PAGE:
For a fee: the recruitment of migrant domestic workers
Various, including ILO Special Action Programme to Combat Forced Labour (DfID and U.S. Department of Labour), International Organisation for Migration (IOM), Open Society Foundations, Humanity United.
ILO, IOM, Fair Hiring Initiative, Equip (Lebanon)
Dr. Katharine Jones, Marie Apostol, Leena Ksaifi, Daryl Delgado, Stephanie Morin, Patrick Dobree, Wangui Irimu.
A number of related projects have sought to document and explain how recruitment firms and brokers profit from organising migration, how and why recruitment firms engage in specific unethical/ abusive business practice, why it predominates as a means of organizing migration in some national contexts and not in others, and how recruitment abuses can be effectively challenged by governments and by migrants themselves. With various collaborators and team members, projects have been conducted in Indonesia, Singapore, Nepal, Bangladesh, India, Lebanon, Jordan, Brazil, Paraguay and Kenya. The current project explores how male and female migrant workers are able to most effectively challenge exploitative labour recruiters, with research conducted globally, but especially in Qatar and Nepal.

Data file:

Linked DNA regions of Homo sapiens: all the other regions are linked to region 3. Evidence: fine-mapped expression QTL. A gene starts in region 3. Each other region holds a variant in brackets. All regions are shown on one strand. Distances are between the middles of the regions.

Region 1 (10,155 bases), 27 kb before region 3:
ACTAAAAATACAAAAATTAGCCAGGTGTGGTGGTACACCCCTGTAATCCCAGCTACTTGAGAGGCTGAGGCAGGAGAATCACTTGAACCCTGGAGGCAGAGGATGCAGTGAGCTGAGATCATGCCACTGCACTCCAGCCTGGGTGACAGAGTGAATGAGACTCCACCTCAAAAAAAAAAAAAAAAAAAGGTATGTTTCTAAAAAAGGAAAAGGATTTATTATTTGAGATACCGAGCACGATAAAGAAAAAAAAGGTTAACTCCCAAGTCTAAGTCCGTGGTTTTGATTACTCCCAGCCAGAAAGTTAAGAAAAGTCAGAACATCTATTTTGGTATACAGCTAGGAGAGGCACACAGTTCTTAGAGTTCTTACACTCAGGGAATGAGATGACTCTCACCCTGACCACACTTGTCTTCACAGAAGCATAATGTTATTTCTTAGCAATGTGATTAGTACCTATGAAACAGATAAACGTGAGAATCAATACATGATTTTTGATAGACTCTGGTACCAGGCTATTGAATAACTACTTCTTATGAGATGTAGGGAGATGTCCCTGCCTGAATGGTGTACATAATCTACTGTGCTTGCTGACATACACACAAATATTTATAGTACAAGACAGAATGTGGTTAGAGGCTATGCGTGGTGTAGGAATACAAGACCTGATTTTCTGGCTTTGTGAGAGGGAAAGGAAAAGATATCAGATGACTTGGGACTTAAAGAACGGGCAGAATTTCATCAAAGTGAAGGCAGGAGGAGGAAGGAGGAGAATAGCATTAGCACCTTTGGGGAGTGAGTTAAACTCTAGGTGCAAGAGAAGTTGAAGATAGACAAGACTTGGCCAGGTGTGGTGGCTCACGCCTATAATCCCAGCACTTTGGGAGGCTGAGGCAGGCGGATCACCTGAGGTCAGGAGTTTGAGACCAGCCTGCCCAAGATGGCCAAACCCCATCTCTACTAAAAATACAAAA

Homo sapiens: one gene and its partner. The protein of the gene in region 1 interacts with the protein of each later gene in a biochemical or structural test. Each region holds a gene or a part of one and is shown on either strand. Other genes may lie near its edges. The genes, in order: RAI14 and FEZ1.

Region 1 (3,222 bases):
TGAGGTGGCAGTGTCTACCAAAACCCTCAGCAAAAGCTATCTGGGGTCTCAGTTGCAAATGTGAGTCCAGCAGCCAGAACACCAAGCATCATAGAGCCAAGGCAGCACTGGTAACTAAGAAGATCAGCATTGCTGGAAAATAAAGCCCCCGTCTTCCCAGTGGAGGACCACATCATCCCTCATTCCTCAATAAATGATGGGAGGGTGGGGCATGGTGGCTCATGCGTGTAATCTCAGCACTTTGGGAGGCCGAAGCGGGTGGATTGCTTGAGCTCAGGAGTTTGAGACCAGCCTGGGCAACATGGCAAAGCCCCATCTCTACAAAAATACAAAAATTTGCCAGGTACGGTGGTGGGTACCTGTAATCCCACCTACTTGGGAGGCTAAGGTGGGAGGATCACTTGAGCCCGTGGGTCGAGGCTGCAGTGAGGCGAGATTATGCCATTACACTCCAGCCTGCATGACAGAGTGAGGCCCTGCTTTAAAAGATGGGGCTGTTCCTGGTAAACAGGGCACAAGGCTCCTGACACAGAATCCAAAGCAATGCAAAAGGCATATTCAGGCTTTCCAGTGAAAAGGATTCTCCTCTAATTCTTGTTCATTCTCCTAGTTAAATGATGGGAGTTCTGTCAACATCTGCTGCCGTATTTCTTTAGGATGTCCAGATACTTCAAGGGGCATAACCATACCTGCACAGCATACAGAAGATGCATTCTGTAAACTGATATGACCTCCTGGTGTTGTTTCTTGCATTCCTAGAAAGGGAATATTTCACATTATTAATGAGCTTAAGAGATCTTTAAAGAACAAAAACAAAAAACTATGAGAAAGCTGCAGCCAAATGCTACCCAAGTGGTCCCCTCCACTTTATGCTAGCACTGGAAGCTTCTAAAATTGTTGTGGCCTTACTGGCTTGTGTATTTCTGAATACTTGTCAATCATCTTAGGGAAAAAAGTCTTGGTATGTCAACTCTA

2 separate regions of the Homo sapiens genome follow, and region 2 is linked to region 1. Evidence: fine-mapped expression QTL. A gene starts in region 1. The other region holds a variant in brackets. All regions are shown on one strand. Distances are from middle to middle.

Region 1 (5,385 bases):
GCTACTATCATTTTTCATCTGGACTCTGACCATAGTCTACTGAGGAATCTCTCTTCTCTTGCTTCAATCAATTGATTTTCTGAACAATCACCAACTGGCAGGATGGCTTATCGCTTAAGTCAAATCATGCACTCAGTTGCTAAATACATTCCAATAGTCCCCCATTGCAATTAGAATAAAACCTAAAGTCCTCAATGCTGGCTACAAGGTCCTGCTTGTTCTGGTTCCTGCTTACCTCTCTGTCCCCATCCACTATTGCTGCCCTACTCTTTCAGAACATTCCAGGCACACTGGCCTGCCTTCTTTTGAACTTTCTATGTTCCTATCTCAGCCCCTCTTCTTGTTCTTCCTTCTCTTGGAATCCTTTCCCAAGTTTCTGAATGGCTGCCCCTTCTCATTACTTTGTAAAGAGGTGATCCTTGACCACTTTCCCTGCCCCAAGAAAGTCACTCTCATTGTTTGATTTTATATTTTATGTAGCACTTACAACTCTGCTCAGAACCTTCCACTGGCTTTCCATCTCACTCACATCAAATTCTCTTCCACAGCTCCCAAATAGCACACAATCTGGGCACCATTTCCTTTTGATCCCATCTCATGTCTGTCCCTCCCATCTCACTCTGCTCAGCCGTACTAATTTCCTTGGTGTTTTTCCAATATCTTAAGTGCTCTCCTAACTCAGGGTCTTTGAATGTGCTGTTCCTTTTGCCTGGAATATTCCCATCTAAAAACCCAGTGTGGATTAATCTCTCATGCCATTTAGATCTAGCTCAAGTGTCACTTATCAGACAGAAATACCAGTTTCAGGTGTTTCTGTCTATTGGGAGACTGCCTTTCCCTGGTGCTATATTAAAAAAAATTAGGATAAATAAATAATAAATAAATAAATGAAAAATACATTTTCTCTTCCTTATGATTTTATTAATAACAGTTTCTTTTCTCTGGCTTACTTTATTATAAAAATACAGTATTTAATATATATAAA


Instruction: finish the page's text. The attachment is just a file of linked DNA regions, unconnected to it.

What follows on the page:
In 2015, there were an estimated 244 million migrants worldwide, an increase of 41% since the turn of the millennium. Over the past two decades, ‘recruiters’ who organise labour migration across international borders have also dramatically increased in numbers. Recruiters are a well-documented source of exploitation of migrant workers. Their business practices are known to exacerbate the risk of abuse, forced labour and human trafficking. Among the most widely cited abuses perpetrated by recruiters are: deception about the nature and conditions of work, confiscation of passports, illegal wage deductions, debt bondage linked to extortionate recruitment fees, threats if workers want to leave their employers and physical violence.